{:title "Truthear X Crinacle Zero IEM review" :layout :post :tags "Music" }

Truthear x Crinacle Zero review

The Truthear X Crinacle Zero is an IEM (in-ear monitor) that uses a dual driver setup.

What does this mean?

In-ear monitors are devices similar to earbuds, used by musicians, audiophiles, or audio engineers to listen to music/create music. The fundamental difference between the two devices is that with IEMs, you insert them into the ear canal, whereas with earbuds, they rest on the outer ear. IEMs typically offer great portability, noise cancellation, high sound quality, and comfort. You can customize them as well, you can replace the cable and change the eartips. Dual driver IEMs have two speakers (aka drivers), where one handles the bass frequencies while the other handles the mids/treble. This allows for a richer sound, which makes any type of music sound better.

Equipment used

I did all of my listening on a Pixel 4a. I didn't use an amp, and I used the stock cable that was included. The silicone eartips that were provided were what I used.


front The Zero is a very well packaged IEM for the price. The box has an anime bunny girl on the cover. While I'm apathetic towards this type of aesthetic, it undoubtedly has a place in the market since IEMs are vastly more popular in Asia, and in most Asian countries, using this type of art to advertise is normal. Whether you like it is up to you, but I wouldn't judge the product based on the presentation. On the back of the box, there is a frequency response graph and the usual specifications. freq I like the response graph since it allows for more transparency from the manufacturer. In the box, there are a few accessories provided:

accThese are pretty standard for $50 IEMs, however I'm not a fan of the pouch. It feels too small and doesn't provide any enough protection (or really any, if I'm being honest). The cable tangles easily and is a bit too thin for my liking, however, you can change it. cableI think Truthear packaged the IEMs in a very presentable manner and they come with a good amount of accessories.

Look and Feel

Truthear made the Zero of transparent resin and has a triangular design. The faceplate is a swirl of purple and blue sparkles. Depending on the angle of where light is shining on it, it can alternate between the two colors. It comes with a larger sized shell, but the Zero felt comfortable in my ears and I had no issues with the fit. The fit is subjective to who is wearing them, so take it with a grain of salt.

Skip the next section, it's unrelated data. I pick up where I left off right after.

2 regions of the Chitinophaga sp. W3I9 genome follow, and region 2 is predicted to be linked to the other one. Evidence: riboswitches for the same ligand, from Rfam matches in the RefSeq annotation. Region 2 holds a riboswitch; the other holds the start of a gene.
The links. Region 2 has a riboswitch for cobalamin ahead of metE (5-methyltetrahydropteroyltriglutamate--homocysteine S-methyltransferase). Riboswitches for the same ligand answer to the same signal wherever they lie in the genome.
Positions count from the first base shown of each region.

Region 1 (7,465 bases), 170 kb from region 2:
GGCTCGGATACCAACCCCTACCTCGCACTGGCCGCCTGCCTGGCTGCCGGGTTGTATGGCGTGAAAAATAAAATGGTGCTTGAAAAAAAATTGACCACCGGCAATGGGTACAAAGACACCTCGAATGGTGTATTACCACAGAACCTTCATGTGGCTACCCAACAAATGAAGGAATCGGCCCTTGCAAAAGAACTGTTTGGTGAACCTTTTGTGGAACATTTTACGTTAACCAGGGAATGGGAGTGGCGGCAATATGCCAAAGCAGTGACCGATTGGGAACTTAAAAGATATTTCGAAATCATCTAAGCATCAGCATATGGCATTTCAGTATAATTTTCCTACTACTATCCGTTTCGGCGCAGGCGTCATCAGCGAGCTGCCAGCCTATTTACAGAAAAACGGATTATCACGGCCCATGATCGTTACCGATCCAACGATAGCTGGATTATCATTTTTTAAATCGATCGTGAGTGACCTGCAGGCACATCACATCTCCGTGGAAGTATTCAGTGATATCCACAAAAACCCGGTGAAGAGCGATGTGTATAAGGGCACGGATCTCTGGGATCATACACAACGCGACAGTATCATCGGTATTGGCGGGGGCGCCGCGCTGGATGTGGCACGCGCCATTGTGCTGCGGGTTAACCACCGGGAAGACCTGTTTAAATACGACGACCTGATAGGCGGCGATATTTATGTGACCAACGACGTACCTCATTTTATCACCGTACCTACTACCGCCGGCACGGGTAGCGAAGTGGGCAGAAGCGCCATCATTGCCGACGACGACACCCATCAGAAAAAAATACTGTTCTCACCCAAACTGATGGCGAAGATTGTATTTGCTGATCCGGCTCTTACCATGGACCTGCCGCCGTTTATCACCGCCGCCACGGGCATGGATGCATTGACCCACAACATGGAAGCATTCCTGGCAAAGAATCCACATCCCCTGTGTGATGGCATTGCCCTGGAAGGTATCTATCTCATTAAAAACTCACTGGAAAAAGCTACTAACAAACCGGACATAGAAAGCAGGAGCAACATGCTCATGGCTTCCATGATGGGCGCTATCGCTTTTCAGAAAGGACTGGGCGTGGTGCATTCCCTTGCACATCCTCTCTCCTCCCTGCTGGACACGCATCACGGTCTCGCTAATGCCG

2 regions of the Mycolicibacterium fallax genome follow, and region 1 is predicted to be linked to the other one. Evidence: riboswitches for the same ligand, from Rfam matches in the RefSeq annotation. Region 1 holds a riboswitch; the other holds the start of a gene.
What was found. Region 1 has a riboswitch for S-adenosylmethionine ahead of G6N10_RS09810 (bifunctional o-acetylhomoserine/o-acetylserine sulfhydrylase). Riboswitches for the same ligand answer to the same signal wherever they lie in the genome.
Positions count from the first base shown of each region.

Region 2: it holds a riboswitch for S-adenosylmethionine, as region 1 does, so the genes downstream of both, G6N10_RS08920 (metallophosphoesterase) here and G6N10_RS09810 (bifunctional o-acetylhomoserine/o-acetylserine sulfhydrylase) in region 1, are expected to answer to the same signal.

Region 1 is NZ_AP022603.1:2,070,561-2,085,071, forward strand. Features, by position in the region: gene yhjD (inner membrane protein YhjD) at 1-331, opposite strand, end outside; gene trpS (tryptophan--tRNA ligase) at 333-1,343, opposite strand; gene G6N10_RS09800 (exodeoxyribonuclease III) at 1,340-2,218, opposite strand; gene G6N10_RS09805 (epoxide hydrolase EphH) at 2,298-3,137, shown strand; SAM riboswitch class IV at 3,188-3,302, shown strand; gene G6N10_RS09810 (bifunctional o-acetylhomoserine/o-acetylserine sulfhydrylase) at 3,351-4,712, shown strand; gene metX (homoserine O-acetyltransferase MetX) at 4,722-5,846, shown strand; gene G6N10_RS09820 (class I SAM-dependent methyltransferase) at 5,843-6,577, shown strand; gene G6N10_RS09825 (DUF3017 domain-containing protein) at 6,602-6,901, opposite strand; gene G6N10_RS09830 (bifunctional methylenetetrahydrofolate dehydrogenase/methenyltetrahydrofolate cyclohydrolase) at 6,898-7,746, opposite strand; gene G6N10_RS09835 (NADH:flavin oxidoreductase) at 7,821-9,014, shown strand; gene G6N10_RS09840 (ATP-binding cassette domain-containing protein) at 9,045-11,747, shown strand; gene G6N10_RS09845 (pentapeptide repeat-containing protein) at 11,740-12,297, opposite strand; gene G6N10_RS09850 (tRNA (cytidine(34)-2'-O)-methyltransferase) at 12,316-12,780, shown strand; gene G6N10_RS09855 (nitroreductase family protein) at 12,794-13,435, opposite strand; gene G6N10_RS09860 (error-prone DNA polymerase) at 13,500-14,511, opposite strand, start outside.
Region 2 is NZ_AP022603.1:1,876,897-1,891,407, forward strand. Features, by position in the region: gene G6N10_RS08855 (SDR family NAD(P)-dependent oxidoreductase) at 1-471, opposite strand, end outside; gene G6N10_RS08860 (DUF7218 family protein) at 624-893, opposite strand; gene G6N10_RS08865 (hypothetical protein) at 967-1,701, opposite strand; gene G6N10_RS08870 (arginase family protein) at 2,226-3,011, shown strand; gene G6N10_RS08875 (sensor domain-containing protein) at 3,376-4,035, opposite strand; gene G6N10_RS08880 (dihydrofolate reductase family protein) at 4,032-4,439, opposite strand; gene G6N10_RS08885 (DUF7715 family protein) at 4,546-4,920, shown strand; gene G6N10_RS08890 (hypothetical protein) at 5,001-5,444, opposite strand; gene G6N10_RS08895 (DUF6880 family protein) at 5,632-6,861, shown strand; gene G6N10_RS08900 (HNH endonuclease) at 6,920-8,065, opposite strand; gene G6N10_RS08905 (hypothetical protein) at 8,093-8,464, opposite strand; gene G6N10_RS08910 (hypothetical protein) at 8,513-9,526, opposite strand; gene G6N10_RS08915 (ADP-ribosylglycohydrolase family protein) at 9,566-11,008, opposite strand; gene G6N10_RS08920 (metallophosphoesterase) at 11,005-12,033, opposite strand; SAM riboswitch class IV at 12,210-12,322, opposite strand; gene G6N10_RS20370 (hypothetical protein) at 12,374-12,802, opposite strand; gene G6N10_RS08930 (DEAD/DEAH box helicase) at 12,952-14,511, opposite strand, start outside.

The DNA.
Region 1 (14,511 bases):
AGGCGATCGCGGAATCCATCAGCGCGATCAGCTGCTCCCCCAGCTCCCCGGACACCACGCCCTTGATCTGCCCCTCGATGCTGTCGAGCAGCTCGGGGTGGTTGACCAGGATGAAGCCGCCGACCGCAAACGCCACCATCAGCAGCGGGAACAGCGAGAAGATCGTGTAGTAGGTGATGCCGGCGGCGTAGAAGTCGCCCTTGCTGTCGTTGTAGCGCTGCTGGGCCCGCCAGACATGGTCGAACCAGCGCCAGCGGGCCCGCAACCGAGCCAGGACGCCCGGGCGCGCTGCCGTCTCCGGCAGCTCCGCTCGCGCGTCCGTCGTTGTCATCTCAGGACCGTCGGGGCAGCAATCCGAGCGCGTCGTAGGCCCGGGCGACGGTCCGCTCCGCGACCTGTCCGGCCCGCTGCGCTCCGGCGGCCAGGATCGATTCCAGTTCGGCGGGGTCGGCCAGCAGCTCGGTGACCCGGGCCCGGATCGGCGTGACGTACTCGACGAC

The sound

The Zero targets the Harman curve. This is a tuning that is based on a study conducted using blind listening tests to find the most natural sound signature. It's a common tuning, and it usually emphasizes bass/mids.


The bass is the best part about the Zero. The low-frequency sounds sound full, and there is a lot of rumble and slam. I'm not the biggest bass fan, but for the bass enjoyers out there, this IEM will sound wonderful to you. I listen to multiple types of genres so I'll use these for the bass heavy genres.


Vocals and instruments sound fine most of the time. However, in the upper mids, vocals sound harsh and can be unpleasant. I felt like some of the clarity in this range got overshadowed by the bass.


I felt like the Zero’s treble range was rather lackluster, similar to the mid-range. Instruments like cymbals, the violin, snare drums, lack detail and sound dull. This lack of detail makes the audio decay sound rough, and it is very noticeable on songs that lack heavy bass lines.


The Truthear X Crinacle Zero are very enjoyable to listen to! I think it's a fantastic IEM for only being $50, and the bass is comparable to very few at the price range. It's great for people who don't own IEMs. Give them a shot if you're interested in buying IEMs!